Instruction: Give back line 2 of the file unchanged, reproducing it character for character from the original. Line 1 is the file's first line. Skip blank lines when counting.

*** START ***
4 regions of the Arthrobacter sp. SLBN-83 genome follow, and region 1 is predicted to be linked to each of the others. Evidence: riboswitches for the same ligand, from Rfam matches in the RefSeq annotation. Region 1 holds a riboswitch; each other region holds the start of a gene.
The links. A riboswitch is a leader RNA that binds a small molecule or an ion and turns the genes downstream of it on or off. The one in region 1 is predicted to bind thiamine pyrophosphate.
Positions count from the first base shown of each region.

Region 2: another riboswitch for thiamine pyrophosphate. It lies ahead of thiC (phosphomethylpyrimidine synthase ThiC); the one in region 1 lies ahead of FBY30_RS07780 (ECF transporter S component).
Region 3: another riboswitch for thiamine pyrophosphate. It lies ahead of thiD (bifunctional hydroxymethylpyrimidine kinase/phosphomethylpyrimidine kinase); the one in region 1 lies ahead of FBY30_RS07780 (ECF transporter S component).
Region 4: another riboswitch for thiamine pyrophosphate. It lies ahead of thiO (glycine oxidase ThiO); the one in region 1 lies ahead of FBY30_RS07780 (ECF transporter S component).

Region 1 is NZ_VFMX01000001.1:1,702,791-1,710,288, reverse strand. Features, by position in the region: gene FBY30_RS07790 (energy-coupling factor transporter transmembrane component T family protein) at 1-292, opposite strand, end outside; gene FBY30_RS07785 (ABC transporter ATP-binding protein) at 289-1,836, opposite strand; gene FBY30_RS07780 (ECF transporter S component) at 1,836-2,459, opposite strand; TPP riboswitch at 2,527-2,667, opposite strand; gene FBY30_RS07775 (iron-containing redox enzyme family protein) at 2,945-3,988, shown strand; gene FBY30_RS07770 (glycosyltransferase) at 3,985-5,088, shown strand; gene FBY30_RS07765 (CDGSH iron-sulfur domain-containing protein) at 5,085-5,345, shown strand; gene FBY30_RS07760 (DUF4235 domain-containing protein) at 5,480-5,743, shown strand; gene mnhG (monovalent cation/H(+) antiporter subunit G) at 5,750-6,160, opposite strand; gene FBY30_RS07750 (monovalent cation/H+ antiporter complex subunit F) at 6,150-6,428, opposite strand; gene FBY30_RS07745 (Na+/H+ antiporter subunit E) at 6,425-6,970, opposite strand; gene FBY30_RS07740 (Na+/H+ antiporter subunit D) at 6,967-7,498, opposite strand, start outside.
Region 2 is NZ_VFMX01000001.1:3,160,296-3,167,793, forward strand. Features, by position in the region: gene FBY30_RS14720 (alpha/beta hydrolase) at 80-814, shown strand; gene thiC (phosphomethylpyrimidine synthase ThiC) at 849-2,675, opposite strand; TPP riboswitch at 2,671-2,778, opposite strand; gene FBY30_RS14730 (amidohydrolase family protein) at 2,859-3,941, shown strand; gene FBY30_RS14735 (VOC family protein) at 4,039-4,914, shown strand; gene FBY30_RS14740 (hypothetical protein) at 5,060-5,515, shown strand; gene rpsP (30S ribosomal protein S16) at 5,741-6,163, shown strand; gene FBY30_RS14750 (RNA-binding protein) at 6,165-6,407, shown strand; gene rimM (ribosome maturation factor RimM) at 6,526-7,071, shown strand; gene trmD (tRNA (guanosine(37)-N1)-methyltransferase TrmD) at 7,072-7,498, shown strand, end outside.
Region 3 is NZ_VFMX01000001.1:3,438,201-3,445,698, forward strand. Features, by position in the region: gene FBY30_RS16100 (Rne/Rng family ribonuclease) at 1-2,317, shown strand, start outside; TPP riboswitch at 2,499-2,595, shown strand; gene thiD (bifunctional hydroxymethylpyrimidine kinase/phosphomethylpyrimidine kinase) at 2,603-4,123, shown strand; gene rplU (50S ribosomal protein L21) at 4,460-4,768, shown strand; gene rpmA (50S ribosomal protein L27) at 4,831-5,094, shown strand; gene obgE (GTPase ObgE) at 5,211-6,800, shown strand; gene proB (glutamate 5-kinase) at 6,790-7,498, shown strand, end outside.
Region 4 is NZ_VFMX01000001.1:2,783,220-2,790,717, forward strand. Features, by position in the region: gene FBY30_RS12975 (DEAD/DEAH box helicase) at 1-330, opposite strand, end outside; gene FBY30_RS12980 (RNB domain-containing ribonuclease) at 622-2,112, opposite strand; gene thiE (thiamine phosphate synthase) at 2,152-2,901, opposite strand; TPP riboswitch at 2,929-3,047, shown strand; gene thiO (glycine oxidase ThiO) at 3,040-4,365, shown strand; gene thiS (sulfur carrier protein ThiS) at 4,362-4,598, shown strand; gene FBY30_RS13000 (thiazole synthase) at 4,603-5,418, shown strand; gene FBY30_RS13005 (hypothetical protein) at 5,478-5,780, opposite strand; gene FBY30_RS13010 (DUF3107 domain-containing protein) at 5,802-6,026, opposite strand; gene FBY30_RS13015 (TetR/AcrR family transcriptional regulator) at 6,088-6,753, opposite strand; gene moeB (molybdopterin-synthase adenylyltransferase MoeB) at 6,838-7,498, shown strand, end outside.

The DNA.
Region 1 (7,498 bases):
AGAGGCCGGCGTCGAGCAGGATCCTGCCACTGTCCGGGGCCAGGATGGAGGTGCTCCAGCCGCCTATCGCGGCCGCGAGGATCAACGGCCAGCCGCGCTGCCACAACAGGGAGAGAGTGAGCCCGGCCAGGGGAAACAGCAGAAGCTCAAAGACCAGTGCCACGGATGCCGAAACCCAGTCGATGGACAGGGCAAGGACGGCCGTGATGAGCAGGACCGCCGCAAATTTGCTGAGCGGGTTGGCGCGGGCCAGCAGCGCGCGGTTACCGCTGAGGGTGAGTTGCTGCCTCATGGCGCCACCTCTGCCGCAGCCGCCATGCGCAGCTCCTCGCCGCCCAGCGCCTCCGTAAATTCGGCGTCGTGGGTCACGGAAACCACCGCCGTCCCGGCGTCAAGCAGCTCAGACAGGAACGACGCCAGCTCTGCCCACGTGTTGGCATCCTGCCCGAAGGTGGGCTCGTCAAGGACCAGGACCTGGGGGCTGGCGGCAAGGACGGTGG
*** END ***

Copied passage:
The links. A riboswitch is a leader RNA that binds a small molecule or an ion and turns the genes downstream of it on or off. The one in region 1 is predicted to bind thiamine pyrophosphate.